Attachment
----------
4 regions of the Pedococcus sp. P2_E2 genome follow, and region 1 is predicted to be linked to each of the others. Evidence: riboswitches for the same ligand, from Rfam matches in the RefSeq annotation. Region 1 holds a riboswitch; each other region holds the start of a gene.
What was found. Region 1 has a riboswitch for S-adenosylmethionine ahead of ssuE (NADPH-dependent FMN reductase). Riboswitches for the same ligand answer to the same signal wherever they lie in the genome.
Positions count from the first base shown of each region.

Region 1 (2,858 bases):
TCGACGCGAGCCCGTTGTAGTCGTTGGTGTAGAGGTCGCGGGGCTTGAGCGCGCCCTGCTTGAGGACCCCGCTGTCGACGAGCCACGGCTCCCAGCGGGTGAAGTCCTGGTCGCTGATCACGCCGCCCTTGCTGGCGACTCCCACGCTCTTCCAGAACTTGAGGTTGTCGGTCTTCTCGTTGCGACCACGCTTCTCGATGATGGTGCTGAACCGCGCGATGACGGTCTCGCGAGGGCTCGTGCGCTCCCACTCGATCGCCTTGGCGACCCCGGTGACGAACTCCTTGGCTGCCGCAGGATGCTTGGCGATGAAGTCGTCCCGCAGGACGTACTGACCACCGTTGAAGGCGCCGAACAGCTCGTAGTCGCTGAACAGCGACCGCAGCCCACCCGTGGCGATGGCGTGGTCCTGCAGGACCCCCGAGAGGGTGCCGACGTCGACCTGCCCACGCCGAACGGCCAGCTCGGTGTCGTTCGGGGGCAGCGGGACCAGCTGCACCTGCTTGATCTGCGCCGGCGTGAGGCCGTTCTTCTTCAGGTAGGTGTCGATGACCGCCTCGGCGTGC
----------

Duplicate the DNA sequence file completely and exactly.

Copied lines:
4 regions of the Pedococcus sp. P2_E2 genome follow, and region 1 is predicted to be linked to each of the others. Evidence: riboswitches for the same ligand, from Rfam matches in the RefSeq annotation. Region 1 holds a riboswitch; each other region holds the start of a gene.
What was found. Region 1 has a riboswitch for S-adenosylmethionine ahead of ssuE (NADPH-dependent FMN reductase). Riboswitches for the same ligand answer to the same signal wherever they lie in the genome.
Positions count from the first base shown of each region.

Region 1 (2,858 bases):
TCGACGCGAGCCCGTTGTAGTCGTTGGTGTAGAGGTCGCGGGGCTTGAGCGCGCCCTGCTTGAGGACCCCGCTGTCGACGAGCCACGGCTCCCAGCGGGTGAAGTCCTGGTCGCTGATCACGCCGCCCTTGCTGGCGACTCCCACGCTCTTCCAGAACTTGAGGTTGTCGGTCTTCTCGTTGCGACCACGCTTCTCGATGATGGTGCTGAACCGCGCGATGACGGTCTCGCGAGGGCTCGTGCGCTCCCACTCGATCGCCTTGGCGACCCCGGTGACGAACTCCTTGGCTGCCGCAGGATGCTTGGCGATGAAGTCGTCCCGCAGGACGTACTGACCACCGTTGAAGGCGCCGAACAGCTCGTAGTCGCTGAACAGCGACCGCAGCCCACCCGTGGCGATGGCGTGGTCCTGCAGGACCCCCGAGAGGGTGCCGACGTCGACCTGCCCACGCCGAACGGCCAGCTCGGTGTCGTTCGGGGGCAGCGGGACCAGCTGCACCTGCTTGATCTGCGCCGGCGTGAGGCCGTTCTTCTTCAGGTAGGTGTCGATGACCGCCTCGGCGTGC